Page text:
I've been experimenting with the Aperture Ring Kit for the last several months. I initially was only interested in the rear ring (rubber band ring) and was skeptical of the aperture rings. I was skeptical because of my being set in my ways and not as flexible as I really should be. I think the Aimpoint 9000 is the best bullseye optic made. The red dot is nice and round and bright even when small MOA setting (which I like) and the lens clarity is near perfect. Only thing I do not like about Aimpoint optics is the very fine windage and elevation adjustments. My first experience with the rubber band ring was positive. I prefer shooting using the red dot as the front sight and the optic tube as the rear sight. So I strive to keep the red dot centered in the optic tube as much as possible. What I immediately noticed about the rubber band ring is that I had less eye bounce as I call it; eye darting from red dot to the optic tube. The optic tube becomes more clear peripherally for me. When I shoot matches I normally show up on minimal amount of sleep and tired right out of the gate. I found that shooting with the rubber band ring I had less felt eye fatigue. At this point I can't imagine shooting without it. The aperture rings took some open mindedness on my part. I've always liked using 30mm optics and always thought that the extra field of view was an advantage. I initially experimented with the aperture on the rear of the optic tube only because that was our first test parameter. I was here nor there about it and most likely wouldn't have used it alone. But after getting a prototype front aperture it was like the optic came alive. In other words, I think the combination of the front and rear aperture is the way to go. It seemed to visually help keep the red dot more centered. I found I liked it mostly for slow fire and would change to a larger diameter front aperture for the short line to open up the field of view. I've been battling with my eye drifting from/off the red dot on my 5th shot on the short line and throwing a shot in both timed and rapid fire. The smaller field of view has helped to keep my focus on the red dot and not look at the target. I have tried both bare unfinished aluminum and the red anodized apertures. The bare aluminum is a little bright and the red anodized surface seems to have just the right contrast to keep the red dot the primary objective visually. I've shot both with and without overhead cover and find that the red color works well. The front aperture will appear black when looking through the optic, so the anodizing is purely ascetic. The front aperture size should appear slightly smaller than the rear aperture when looking through the optic. This aids in keeping the red dot easy to find as well as its really the right way to use it. It gives a feeling of a more centered red dot which could for some people lead to better accuracy/grouping. I think it could also be a great training aid as well. When you're working on grip and wrist consistency with a smaller aperture it will show you inconsistencies better than a large 30mm optic tube. I found that I had no problems losing the red dot during recoil with the apertures. I found that I preferred a middle ground aperture size from the kit. I don't look at the apertures as a gadget or gimmick. They truthfully have merit that I believe can help a shooter be more consistent or grow as a shooter. At a minimum, I would highly recommend the rubber band ring. I will point out that if you do not have a grasp at the fundamentals that using a smaller aperture could be a detriment due to limiting the field of view. The Aimpoint Micro has a slanted/angled projection inside the optic for the red dot projection. It has always bothered me. I have used the aperture rings on it and like that I can make that disappear. I have been shooting bullseye since 1989 and at one point was shooting high master 2650 scores. So I have mastered the fundamentals fairly well. I'm saying this because I believe shooters at or near this level probably will not gain as much as a lower classification shooter. But I do believe the rubber band ring to be a huge assist on keeping the optic tube concentric on the red dot. So I'm interested to see how they continue to work for me in the future.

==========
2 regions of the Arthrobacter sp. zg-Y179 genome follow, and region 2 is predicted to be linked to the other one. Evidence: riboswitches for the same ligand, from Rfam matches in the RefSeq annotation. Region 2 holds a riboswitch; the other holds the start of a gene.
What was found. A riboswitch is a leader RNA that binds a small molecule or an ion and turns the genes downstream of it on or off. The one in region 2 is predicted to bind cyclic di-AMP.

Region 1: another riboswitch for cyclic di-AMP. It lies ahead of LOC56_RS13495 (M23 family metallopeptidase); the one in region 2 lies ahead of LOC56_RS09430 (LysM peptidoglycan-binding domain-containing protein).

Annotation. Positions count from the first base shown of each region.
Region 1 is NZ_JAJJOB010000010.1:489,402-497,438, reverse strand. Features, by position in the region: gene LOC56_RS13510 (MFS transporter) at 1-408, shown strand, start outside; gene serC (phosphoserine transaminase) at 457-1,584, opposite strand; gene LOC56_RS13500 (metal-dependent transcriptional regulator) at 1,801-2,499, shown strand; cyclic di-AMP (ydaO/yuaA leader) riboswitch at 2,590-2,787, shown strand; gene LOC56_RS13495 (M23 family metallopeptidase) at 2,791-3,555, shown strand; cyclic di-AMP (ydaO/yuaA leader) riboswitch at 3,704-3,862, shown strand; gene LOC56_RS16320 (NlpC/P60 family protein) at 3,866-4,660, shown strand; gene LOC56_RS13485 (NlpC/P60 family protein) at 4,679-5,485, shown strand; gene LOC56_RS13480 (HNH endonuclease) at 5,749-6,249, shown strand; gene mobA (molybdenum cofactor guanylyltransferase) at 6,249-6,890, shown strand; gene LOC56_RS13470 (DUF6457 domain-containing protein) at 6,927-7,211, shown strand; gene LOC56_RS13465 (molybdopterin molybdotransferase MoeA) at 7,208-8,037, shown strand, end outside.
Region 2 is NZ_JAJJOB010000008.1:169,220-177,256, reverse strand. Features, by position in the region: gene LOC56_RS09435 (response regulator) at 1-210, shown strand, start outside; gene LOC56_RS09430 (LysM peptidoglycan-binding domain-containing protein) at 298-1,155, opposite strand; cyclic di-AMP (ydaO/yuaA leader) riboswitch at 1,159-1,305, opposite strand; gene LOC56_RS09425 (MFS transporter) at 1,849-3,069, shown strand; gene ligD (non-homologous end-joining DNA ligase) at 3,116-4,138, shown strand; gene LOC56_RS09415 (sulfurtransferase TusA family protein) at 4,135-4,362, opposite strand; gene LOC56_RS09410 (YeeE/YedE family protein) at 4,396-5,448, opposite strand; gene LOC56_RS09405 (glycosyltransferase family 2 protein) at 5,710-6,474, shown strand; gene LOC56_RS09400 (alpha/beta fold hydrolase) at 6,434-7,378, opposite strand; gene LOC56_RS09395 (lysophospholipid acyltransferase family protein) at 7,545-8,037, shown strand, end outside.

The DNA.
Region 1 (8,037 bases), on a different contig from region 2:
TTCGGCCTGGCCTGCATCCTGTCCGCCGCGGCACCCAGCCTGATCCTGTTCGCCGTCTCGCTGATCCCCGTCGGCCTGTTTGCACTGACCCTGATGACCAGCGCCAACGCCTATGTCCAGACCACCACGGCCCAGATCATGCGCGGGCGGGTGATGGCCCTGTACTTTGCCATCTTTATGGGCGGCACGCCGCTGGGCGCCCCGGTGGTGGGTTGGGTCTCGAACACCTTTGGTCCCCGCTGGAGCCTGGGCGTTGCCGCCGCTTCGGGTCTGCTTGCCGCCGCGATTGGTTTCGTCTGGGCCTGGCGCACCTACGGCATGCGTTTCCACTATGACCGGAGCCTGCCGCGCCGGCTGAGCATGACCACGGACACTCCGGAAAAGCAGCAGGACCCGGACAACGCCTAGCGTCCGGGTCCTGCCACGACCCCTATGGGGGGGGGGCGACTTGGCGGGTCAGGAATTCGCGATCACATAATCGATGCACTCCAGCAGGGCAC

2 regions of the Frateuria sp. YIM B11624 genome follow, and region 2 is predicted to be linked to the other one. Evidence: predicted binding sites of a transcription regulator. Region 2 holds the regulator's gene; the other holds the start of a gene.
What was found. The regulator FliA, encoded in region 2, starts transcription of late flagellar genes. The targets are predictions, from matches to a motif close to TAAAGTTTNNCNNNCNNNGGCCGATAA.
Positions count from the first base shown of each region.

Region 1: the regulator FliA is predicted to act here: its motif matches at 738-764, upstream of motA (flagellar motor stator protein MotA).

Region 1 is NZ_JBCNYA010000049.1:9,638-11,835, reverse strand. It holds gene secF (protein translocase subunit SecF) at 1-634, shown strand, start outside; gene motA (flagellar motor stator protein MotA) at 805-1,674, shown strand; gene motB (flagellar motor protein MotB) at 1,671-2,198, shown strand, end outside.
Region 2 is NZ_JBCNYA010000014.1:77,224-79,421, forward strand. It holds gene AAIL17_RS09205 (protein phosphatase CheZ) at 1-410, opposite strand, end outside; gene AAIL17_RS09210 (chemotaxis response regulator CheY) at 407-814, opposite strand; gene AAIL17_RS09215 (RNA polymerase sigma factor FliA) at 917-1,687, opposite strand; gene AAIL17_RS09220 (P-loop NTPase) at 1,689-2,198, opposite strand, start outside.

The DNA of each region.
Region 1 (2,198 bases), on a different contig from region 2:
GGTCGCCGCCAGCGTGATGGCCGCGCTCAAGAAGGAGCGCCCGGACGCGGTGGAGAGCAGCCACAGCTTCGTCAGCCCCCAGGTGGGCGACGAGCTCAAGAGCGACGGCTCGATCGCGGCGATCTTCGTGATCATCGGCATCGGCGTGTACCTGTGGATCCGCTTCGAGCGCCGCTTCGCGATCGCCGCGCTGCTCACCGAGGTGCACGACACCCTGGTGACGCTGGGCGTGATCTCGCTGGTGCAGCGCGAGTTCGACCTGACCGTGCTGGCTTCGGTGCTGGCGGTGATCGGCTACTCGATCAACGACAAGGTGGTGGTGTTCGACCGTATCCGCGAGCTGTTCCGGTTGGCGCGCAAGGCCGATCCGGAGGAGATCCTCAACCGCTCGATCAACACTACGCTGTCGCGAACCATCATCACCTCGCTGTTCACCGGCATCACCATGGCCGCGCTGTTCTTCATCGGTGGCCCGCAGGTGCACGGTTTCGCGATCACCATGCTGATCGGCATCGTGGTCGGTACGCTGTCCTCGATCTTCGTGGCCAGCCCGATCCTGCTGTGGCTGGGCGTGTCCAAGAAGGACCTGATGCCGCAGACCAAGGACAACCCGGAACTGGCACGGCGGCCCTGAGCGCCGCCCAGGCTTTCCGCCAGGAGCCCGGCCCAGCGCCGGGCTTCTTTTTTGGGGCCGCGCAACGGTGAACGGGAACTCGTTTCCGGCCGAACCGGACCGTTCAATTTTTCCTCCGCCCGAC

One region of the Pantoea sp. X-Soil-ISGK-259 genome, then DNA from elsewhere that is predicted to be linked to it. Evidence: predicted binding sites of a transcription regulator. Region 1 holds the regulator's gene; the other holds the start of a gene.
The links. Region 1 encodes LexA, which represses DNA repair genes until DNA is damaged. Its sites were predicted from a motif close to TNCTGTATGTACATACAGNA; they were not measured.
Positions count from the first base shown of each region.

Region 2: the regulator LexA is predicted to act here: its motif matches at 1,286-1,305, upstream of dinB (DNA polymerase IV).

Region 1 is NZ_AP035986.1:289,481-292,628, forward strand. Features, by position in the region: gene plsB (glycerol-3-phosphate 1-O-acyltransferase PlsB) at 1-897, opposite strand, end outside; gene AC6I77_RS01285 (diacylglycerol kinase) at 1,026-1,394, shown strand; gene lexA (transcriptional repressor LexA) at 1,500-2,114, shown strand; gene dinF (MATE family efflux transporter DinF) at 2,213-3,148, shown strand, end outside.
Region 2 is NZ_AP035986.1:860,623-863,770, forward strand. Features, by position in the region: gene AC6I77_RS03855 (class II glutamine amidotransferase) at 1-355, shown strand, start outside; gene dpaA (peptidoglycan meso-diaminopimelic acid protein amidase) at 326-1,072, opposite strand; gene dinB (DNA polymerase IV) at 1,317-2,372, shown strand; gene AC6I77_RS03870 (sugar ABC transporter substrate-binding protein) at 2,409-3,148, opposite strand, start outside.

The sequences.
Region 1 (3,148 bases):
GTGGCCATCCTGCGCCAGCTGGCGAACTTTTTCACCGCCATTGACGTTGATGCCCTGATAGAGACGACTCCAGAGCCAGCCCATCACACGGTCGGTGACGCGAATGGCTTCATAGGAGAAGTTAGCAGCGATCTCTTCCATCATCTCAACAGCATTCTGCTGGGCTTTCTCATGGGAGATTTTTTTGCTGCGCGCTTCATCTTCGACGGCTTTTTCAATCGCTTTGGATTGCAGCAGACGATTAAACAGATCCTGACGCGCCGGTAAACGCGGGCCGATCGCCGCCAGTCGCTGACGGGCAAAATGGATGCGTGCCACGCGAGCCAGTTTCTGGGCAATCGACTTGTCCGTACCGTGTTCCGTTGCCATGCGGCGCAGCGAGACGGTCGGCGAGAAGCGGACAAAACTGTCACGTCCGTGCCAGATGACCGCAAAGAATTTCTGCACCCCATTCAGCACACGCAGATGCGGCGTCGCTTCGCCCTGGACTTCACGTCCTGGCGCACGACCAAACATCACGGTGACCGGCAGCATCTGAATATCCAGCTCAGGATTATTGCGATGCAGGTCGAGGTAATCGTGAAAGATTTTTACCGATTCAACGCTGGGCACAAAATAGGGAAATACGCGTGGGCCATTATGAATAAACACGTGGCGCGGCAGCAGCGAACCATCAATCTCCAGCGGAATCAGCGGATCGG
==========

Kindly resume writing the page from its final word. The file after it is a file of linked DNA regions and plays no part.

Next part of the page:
- Jon Eulette